40 Joshua defeated the whole land, including the hill country, the Negev, the lowlands, the slopes, and all their kings. He left no survivors. He annihilated everything that breathed, just as the Lord God of Israel had commanded. 41 Joshua conquered the area between Kadesh Barnea and Gaza and the whole region of Goshen, all the way to Gibeon. 42 Joshua captured in one campaign all these kings and their lands, for the Lord God of Israel fought for Israel. 43 Then Joshua and all Israel returned to the camp at Gilgal.

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Luke 16:19-17:10

The Rich Man and Lazarus

19 “There was a rich man who dressed in purple and fine linen and who feasted sumptuously every day. 20 But at his gate lay a poor man named Lazarus whose body was covered with sores, 21 who longed to eat what fell from the rich man’s table. In addition, the dogs came and licked his sores.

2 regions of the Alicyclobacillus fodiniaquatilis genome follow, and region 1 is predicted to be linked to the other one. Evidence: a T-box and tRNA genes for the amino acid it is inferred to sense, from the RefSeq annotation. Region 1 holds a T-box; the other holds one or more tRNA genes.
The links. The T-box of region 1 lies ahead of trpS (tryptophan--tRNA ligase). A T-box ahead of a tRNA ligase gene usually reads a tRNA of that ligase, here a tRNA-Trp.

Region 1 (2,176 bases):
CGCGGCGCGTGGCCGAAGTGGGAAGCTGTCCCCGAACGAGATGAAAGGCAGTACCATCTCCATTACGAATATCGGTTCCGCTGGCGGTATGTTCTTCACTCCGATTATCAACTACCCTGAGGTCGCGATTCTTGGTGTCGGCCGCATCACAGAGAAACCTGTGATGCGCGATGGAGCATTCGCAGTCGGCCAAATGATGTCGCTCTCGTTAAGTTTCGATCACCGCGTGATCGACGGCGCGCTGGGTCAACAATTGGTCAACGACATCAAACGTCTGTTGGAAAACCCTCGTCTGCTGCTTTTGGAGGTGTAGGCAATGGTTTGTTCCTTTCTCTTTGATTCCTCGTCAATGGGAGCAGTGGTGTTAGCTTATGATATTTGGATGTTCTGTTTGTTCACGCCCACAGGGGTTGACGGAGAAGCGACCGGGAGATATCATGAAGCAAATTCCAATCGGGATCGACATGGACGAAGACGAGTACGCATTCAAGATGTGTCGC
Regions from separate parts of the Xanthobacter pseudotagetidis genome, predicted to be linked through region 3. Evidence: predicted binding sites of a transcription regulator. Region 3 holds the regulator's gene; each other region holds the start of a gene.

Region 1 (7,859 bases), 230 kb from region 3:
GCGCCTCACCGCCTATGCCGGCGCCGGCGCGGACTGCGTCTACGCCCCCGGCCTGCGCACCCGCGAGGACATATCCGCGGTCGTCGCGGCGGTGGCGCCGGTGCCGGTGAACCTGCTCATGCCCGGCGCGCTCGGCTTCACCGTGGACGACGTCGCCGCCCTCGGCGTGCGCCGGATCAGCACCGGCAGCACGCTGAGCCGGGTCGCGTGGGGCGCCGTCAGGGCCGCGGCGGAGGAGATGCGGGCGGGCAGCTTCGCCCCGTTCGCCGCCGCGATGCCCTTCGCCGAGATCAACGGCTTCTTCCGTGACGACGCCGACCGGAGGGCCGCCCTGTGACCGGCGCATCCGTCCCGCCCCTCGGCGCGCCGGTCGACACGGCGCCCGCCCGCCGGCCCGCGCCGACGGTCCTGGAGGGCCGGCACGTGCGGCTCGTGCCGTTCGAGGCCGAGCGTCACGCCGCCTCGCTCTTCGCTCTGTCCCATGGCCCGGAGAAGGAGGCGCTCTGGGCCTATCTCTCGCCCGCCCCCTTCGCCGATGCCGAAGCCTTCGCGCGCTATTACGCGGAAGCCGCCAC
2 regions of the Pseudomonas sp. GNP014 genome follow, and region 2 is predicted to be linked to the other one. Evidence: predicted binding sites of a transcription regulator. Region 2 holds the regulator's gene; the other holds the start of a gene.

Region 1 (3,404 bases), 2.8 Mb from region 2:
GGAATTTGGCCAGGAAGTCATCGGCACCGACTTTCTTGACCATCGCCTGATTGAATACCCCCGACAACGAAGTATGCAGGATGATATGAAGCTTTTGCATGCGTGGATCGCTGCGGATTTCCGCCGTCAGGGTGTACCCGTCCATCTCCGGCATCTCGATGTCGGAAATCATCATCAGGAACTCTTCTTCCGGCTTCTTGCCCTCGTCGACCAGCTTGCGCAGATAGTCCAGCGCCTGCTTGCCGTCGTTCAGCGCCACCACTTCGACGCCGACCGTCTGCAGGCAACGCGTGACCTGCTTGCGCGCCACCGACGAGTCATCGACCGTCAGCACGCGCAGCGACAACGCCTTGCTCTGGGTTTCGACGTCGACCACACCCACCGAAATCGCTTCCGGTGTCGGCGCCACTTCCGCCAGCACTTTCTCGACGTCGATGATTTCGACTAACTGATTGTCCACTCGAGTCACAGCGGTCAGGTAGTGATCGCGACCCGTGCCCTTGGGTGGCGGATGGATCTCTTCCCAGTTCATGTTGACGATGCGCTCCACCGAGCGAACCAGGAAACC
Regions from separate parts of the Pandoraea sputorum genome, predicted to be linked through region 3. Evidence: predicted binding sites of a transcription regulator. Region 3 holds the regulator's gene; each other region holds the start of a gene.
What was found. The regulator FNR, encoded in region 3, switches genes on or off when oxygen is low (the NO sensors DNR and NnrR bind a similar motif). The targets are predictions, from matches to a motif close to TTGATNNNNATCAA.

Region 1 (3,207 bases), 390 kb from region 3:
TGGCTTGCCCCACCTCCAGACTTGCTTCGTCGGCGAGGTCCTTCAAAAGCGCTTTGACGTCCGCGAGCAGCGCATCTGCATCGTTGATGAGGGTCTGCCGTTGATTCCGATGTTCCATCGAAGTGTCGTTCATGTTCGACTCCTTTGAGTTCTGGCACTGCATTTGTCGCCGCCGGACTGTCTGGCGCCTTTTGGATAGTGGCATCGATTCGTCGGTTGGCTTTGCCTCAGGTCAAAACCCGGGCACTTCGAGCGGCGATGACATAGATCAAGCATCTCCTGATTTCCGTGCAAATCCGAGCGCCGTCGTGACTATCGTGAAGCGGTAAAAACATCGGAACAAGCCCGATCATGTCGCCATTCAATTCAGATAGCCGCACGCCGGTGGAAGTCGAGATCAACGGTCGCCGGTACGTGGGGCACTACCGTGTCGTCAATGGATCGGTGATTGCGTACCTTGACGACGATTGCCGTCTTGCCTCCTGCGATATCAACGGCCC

22 “Now the poor man died and was carried by the angels to Abraham’s side. The rich man also died and was buried. 23 And in hell, as he was in torment, he looked up and saw Abraham far off with Lazarus at his side. 24 So he called out, ‘Father Abraham, have mercy on me, and send Lazarus to dip the tip of his finger in water and cool my tongue, because I am in anguish in this fire.’ 25 But Abraham said, ‘Child, remember that in your lifetime you received your good things and Lazarus likewise bad things, but now he is comforted here and you are in anguish. 26 Besides all this, a great chasm has been fixed between us, so that those who want to cross over from here to you cannot do so, and no one can cross from there to us.’ 27 So the rich man said, ‘Then I beg you, father—send Lazarus to my father’s house 28 (for I have five brothers) to warn them so that they don’t come into this place of torment.’ 29 But Abraham said, ‘They have Moses and the prophets; they must respond to them.’ 30 Then the rich man said, ‘No, father Abraham, but if someone from the dead goes to them, they will repent.’ 31 He replied to him, ‘If they do not respond to Moses and the prophets, they will not be convinced even if someone rises from the dead.’”